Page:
Fictional horny super-spy and wordsmith Austin Powers once asked: “Who throws a shoe?” The answer, we have learned, is Florida Gators football players. Last year, the Gators were ranked sixth in the nation and on the brink of a College Football Playoff berth when defensive back Marco Wilson decided to hurl an LSU player’s shoe after a critical third-down stop. The unsportsmanlike conduct penalty gave LSU a first down, allowing the Tigers to drive for a game-winning field goal; Florida went on to lose every game for the rest of the season.

Sunday, fellow Florida alumnus Carlos Dunlap did the same thing. Dunlap, the defensive MVP of the Gators’ 2009 BCS National Championship Game victory, was trying to keep the Seahawks in the game against the Packers when Green Bay right tackle Billy Turner lost his cleat. And when a Gator sees unattended footwear, they are filled with an insatiable urge to hurl it as far as they can. Turner sadly watched as his shoe flew; a million refs quickly sprung into action by flagging Dunlap for one of the most obvious unsportsmanlike conduct penalties possible.

At the time, the score was 3-0. The penalty gave Green Bay 15 yards and turned a third-and-3 into a first down; the Packers scored the game’s first touchdown shortly thereafter.

It was a bad day for Seahawks throwing things. Earlier in the game, Pete Carroll had attempted to throw his challenge flag, but accidentally tossed out an electric hand-warmer. It was also a bad day for Seahawks entirely losing their cool. After the Seahawks fell behind 17-0 and were pretty much guaranteed a loss, DK Metcalf grabbed the face mask of Packers safety Henry Black for an extended period of time, jerking Black’s head around.

Metcalf was, of course, ejected, although he apparently didn’t get the memo. Metcalf attempted to come back into the game and was sent back to the sideline by an official:

Some teams are used to losing; the Seahawks are not. At 3-6, they have already lost more games this year than in either of the past two full seasons. They’ve never had a losing record since drafting Wilson in 2012, and will need a massive turnaround to prevent that from happening. The Jets or Jaguars could eat a losing streak no problem, but this rough start has transformed Seattle into a team that can’t stop doing illegal things with opponents’ equipment.

Winner: Game-Winning Drive (10-Minute Version) (Taylor’s Version)

You might think that the most soul-crushing thing you can experience as a football fan is watching another quarterback storm down the field in the final seconds of a game and win it. There were 43 seconds to go and your team was winning, and you were already ordering celebratory victory beers in your head—and then, 43 seconds and four Tom Brady passes later, you were ordering consolatory depression beers instead.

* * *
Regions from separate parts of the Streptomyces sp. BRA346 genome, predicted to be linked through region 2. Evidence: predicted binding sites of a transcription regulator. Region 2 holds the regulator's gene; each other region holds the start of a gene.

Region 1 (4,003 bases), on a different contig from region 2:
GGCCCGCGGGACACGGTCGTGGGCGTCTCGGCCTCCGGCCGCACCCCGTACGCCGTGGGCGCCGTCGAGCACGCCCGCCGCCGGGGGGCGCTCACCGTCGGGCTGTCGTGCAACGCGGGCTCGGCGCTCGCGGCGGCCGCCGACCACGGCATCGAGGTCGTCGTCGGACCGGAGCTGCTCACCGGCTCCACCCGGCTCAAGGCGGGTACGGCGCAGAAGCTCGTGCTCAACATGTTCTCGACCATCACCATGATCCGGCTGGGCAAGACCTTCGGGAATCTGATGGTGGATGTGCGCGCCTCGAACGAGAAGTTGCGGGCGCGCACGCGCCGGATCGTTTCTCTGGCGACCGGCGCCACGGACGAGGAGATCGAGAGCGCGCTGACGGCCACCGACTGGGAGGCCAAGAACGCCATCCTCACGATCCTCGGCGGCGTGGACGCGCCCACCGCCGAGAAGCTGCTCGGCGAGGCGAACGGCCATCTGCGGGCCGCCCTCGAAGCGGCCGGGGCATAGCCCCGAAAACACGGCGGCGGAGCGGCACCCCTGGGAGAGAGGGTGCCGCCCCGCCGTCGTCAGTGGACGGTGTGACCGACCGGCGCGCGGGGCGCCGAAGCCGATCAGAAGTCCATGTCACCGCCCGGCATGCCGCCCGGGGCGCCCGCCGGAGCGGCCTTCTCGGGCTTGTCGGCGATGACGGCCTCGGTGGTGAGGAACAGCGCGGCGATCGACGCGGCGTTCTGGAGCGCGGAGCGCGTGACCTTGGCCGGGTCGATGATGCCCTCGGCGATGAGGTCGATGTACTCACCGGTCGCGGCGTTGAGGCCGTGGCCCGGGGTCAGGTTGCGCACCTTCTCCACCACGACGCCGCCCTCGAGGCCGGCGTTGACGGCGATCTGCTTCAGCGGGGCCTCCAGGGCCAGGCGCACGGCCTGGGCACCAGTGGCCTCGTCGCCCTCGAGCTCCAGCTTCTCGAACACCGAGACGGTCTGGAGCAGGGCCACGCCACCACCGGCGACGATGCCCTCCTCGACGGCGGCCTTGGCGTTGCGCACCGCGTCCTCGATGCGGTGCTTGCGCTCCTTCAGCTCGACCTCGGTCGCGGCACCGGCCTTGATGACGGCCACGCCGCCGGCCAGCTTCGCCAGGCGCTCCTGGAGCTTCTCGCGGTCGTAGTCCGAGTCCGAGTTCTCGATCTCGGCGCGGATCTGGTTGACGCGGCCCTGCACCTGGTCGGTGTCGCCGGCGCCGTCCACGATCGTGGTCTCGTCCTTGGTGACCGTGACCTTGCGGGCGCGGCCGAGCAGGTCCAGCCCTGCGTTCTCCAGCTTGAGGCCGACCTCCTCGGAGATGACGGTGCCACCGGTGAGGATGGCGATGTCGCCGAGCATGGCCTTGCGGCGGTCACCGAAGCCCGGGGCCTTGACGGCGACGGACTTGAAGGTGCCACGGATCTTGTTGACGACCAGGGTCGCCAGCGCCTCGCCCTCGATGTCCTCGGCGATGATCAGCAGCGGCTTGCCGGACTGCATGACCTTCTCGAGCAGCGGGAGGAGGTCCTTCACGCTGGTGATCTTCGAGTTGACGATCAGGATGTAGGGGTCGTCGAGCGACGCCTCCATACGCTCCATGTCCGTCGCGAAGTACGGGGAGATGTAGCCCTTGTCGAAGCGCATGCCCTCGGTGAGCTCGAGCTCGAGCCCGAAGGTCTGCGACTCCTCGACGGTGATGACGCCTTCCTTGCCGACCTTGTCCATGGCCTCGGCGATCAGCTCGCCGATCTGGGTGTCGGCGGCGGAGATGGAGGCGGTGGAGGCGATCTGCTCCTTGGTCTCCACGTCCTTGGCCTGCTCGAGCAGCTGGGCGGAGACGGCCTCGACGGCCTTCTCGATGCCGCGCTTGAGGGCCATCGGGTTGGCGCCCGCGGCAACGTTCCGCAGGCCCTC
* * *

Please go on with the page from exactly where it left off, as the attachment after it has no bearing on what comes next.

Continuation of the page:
But a quick death is an easy one. It’s much worse to suffer slowly, feeling the last precious moments of life draining away over long minutes—and that’s how Tampa Bay died on Sunday. After the Buccaneers scored a touchdown to cut Washington’s lead to four points with 11 minutes left in the game, they probably assumed that Brady would have several opportunities to win. Instead, Taylor Heinicke and the Washington Football Team went on a 19-play, 10-and-a-half-minute touchdown drive that essentially ended the game.

En route to the end zone, Washington converted four third downs and a fourth down. Heinicke went 6-for-6 passing, ensuring the clock never stopped. Brady got the ball back with 29 seconds left, down two scores, with no hope of victory.

It took 10:26 off the clock, making it the longest drive of the season. This sort of suffocating late-game dominance is rare: In the Pro Football Reference database, which goes back to 2001, only one drive starting in the fourth quarter has lasted longer and ended in a touchdown.

It’s especially funny that the evil mastermind behind this torture was Taylor Heinicke, a journeyman who had bounced around the league for four seasons until being thrust into Washington’s starting role this year. Heinicke has been bothering Brady since 2017, when the Patriots signed Heinicke to their practice squad and he walked in on Brady’s 5 a.m. film session, which was a big surprise to Brady because he didn’t know the team had signed a practice-squad quarterback. Later, the Pats cut Heinicke, as did the Texans and Panthers; he thought his career was over after his subsequent stint in the XFL ended without getting to take a snap. But now, the two best games of his time with Washington have come against Brady: Last year, when he went from third-stringer to playoff starter in a matter of days, he put up 306 yards and kept Washington in the game against the eventual Super Bowl champions. Now, he has the biggest win of his career, again vs. Brady.

Maybe a better quarterback would’ve maneuvered down the field quickly with a few big plays—but Heinicke took bits and pieces out of the Buccaneers until there was nothing left. It was a 10-minute work of heartbreaking brilliance; I’ll remember it all too well.